Railroad Commission Refutes Peer-Reviewed Study Linking Quakes to Oil and Gas Industry
An inquiry by the agency that regulates the oil and gas industry in Texas has found that oil and gas activity did not likely cause a swarm of earthquakes around the north Texas towns of Azle and Reno starting in 2013. The finding, however, flies in the face of a peer-reviewed scientific study of the quakes.
The Texas Railroad Commission is the strangely named agency that regulates the state’s oil and gas activity. The agency held a hearing in June looking at whether ExxonMobil subsidiary XTO Energy contributed to the earthquakes by pumping millions of gallons of drilling and fracking wastewater into the ground.
A peer-reviewed study out of Southern Methodist University had already found that that was “most likely” the cause, adding that industry data would be vital in widening the scope of future studies. But at the hearing, agency examiners weighed that study against the evidence put on the record. XTO was the only party that offered direct evidence, and examiners found in favor of an XTO well located near Azle and Reno.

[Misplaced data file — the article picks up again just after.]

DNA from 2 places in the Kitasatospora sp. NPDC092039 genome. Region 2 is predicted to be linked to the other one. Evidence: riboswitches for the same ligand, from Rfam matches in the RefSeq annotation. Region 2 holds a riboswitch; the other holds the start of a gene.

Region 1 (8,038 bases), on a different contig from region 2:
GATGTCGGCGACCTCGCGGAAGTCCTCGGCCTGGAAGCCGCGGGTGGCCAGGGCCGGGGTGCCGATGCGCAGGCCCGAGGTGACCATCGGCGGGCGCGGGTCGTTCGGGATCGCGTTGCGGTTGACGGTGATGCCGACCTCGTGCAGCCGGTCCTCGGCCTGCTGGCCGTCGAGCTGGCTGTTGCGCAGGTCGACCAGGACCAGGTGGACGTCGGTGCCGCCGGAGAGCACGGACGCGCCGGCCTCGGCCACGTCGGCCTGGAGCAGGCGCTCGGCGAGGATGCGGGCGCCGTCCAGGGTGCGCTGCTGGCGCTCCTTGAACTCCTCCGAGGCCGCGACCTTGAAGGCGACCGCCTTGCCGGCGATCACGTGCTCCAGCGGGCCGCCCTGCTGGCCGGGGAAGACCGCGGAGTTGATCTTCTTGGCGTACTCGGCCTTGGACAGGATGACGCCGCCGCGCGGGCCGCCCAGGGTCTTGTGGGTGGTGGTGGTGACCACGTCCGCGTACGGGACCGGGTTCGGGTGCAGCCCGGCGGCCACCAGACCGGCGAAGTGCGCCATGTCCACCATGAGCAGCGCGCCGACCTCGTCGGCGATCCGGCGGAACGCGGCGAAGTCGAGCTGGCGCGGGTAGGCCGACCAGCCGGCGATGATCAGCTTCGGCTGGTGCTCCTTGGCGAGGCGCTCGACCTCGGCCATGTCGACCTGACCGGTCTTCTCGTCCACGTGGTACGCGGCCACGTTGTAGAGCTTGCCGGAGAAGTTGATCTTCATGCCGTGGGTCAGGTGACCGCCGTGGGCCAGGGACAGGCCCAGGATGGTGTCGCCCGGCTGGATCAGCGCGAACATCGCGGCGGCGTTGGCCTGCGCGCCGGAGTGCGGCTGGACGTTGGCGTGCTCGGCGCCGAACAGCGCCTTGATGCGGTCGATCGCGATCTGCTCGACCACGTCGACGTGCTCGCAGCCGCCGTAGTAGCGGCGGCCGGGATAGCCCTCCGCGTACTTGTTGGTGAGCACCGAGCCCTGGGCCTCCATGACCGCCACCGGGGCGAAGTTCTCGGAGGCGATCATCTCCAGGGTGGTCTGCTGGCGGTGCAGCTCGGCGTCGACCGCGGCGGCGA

“I feel appalled. It’s a slap in the face to every citizen of Texas, every citizen in the United States,” says Reno Mayor Lynda Stokes.
Reno was rattled by the string of earthquakes, and Stokes says the Railroad Commission is not doing its job.
“It’s on the side of industry,” she says. “It’s not there to regulate the industry, it’s there to promote the industry. It’s actually there for both, and that’s kind of like the fox watching the henhouse.”
The Railroad Commission has a staff seismologist, but he did not participate in the hearing.
In an email, a Southern Methodist University spokesperson wrote that the SMU seismology team stands by their peer-reviewed study.
Parties in the hearing have a couple weeks to object to the agency’s findings, but the only parties were XTO and the Railroad Commission itself.
The commission still needs to take final action on the case in a public meeting. Below, you can read the agency’s full order.
UPDATE: The original version of this story included Mayor Stokes' assertion that she had not been invited to the hearing. Upon reviewing her records she says she was notified, but believed the date of the meeting had been changed.